Glad you took the time away to prevent complete burnout, Ryan – I did as well, spending the intervening time screaming at American collegiate football instead. (No, really – it was still the pause that refreshes!)
Perspective is what keeps us in sports, my friend. When we forget that they’re “games”, or when we get too bogged down in the business aspects of what’s basically an entertainment industry, we lose that sense of joy and wonderment that brought us here to begin with. I rarely write or even think about any of the administrative parts of the game, none of the payroll parts, very little of the draft except to see what players eventually DO end up on which teams (had to look up the Adelaide/Carlton draft exchange thing), and all my focus is on what happens within the white lines. It keeps me sane.
Stay sane, amigo! You’re too good a writer to lose to ennui!
It's time to bring the fun back to AFL in 2019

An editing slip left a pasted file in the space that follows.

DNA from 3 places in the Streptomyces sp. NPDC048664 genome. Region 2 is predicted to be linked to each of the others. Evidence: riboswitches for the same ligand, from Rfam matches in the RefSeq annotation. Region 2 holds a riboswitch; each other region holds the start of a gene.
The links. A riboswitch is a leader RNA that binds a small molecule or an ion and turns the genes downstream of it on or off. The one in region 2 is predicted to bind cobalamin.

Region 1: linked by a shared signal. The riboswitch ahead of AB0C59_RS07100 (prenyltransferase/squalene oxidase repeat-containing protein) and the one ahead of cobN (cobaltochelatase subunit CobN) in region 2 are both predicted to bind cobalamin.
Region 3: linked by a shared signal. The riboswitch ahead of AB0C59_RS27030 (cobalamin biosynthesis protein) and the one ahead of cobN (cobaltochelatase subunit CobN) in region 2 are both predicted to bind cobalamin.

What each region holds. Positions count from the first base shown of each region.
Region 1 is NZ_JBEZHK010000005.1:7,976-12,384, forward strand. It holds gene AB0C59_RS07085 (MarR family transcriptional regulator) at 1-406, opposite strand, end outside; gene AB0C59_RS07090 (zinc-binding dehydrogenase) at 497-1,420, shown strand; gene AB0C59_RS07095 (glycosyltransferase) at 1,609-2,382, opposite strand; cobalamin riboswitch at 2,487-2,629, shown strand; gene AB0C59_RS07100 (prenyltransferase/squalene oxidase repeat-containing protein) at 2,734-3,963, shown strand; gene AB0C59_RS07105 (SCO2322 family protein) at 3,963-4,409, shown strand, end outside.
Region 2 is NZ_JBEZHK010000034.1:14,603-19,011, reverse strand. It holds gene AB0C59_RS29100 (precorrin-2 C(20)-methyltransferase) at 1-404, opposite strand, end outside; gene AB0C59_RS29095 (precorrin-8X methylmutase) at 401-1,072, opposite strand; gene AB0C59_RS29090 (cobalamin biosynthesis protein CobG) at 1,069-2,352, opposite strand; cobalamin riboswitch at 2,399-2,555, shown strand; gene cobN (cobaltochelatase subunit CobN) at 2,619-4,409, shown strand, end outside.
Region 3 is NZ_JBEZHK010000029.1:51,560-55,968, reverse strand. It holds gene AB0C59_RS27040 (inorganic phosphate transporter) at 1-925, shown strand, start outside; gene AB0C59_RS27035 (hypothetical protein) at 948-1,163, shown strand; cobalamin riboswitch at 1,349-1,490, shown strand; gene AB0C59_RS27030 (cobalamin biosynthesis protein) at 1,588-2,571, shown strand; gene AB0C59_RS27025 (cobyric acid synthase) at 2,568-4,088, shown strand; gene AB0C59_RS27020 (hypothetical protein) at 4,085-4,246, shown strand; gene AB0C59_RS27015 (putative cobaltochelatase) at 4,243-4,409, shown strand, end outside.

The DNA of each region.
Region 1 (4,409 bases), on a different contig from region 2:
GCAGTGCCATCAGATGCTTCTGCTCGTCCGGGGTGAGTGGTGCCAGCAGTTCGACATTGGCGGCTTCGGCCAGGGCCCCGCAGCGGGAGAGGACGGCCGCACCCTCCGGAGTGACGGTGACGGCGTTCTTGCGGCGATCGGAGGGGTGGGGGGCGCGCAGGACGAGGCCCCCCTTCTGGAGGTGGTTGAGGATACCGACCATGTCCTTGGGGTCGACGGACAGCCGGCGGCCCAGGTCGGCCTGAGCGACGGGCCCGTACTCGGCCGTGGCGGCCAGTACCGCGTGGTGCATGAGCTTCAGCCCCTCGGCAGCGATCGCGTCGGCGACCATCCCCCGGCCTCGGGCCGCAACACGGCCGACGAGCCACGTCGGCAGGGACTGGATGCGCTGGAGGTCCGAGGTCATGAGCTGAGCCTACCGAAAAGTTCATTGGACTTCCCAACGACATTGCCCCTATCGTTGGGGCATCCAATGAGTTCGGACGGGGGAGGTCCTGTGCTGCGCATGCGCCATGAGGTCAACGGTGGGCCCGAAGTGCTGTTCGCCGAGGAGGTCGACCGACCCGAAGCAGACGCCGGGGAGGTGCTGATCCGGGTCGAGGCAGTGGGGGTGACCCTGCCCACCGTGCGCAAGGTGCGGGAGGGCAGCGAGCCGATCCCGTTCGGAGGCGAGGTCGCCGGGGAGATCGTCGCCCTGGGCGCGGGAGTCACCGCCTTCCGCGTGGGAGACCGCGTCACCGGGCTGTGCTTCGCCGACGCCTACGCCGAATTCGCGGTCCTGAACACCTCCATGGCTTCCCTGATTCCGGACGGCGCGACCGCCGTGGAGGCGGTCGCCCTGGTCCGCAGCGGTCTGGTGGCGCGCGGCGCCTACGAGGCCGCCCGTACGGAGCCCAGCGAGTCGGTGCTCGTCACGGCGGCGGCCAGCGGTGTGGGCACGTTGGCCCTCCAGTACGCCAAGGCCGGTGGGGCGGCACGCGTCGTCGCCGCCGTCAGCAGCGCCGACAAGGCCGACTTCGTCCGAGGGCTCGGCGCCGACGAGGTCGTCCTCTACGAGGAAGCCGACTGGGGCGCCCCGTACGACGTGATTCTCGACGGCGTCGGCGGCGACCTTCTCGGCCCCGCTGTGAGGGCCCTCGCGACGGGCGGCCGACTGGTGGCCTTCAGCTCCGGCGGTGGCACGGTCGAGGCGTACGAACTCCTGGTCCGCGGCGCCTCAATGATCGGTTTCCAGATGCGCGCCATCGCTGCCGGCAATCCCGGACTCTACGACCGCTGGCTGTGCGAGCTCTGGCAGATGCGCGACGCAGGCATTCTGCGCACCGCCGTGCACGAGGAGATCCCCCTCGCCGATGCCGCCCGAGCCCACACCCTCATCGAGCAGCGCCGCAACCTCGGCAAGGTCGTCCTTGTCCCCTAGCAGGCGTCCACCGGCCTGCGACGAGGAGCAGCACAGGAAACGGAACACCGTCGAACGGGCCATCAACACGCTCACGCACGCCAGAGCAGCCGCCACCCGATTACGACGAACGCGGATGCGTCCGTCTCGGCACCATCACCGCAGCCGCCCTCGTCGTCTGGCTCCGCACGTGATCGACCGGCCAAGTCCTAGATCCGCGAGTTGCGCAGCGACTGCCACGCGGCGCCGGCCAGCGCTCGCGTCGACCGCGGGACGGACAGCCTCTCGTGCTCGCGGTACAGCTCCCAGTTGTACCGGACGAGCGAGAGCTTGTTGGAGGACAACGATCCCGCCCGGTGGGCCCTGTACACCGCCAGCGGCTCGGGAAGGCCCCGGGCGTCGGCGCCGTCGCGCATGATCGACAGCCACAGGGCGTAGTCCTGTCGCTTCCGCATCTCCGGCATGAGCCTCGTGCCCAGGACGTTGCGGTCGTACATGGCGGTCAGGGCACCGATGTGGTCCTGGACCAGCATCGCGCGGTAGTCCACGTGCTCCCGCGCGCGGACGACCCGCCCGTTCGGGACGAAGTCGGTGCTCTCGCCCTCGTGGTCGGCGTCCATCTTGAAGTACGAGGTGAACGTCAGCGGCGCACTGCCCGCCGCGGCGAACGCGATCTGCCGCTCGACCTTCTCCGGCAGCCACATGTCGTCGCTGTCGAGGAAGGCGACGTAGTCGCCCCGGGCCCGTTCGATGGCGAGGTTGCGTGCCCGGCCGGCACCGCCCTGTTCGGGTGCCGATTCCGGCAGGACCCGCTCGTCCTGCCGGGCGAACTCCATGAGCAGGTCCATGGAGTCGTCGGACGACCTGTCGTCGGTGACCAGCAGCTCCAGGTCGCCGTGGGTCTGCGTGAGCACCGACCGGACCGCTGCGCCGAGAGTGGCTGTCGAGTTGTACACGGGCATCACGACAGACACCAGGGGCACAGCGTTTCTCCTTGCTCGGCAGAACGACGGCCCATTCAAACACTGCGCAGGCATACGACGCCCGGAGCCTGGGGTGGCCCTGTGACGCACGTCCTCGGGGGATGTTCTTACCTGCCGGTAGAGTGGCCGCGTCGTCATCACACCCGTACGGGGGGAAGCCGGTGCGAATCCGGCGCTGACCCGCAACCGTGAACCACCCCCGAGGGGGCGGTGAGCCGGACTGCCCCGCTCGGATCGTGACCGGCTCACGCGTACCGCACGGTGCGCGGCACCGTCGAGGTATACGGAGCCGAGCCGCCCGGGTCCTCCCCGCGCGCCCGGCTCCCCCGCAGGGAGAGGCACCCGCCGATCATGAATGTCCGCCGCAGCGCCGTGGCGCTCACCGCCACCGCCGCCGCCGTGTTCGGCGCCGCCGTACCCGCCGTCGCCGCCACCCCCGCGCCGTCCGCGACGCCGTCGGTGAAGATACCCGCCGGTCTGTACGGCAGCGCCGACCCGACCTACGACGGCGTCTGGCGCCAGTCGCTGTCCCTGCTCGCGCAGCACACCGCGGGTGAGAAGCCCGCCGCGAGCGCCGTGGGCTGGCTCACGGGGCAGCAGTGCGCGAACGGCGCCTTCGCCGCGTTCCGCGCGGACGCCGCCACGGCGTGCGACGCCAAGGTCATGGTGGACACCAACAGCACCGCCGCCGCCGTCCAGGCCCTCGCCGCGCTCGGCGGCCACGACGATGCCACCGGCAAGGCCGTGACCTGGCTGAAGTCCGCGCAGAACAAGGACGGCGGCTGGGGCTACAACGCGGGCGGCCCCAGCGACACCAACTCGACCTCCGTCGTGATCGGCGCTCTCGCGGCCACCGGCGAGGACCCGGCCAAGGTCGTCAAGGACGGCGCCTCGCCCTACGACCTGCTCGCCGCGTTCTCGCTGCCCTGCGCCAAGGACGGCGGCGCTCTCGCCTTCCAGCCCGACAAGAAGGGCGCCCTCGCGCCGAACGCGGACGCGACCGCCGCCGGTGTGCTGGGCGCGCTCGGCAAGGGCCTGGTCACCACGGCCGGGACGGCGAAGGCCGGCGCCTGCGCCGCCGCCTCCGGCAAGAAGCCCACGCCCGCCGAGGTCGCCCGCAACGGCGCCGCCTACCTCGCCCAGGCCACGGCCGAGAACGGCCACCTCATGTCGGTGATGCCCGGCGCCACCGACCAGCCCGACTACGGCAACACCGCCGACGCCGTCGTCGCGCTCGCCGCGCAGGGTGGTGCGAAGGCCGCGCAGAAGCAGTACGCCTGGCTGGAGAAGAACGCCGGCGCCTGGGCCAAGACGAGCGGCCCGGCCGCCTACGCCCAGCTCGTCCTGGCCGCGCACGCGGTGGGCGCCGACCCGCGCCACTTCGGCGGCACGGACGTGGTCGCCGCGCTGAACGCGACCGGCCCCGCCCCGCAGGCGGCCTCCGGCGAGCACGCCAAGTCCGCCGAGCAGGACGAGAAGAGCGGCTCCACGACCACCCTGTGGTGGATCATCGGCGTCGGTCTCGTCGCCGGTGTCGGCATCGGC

Excellent. Agree with every point. Very excited to watch Freo moving forward, and worried that Geelong and Collingwood were two inferior clubs who looked average against each other. But they’ll still beat Carlton.
What AFLW Round 1 taught us
Thanks for this article! My allegiance to footy as a Yank only runs to about the turn of the century (it took a while for me to discover it across the ocean!), so I only have folks like you to learn the nitty-gritty details of the 19-something games from!
And yes, in retrospect it sounds less like a Melbourne-based conspiracy than an Adelaide-affected set of refs that were most likely to blame, the way you’ve described it.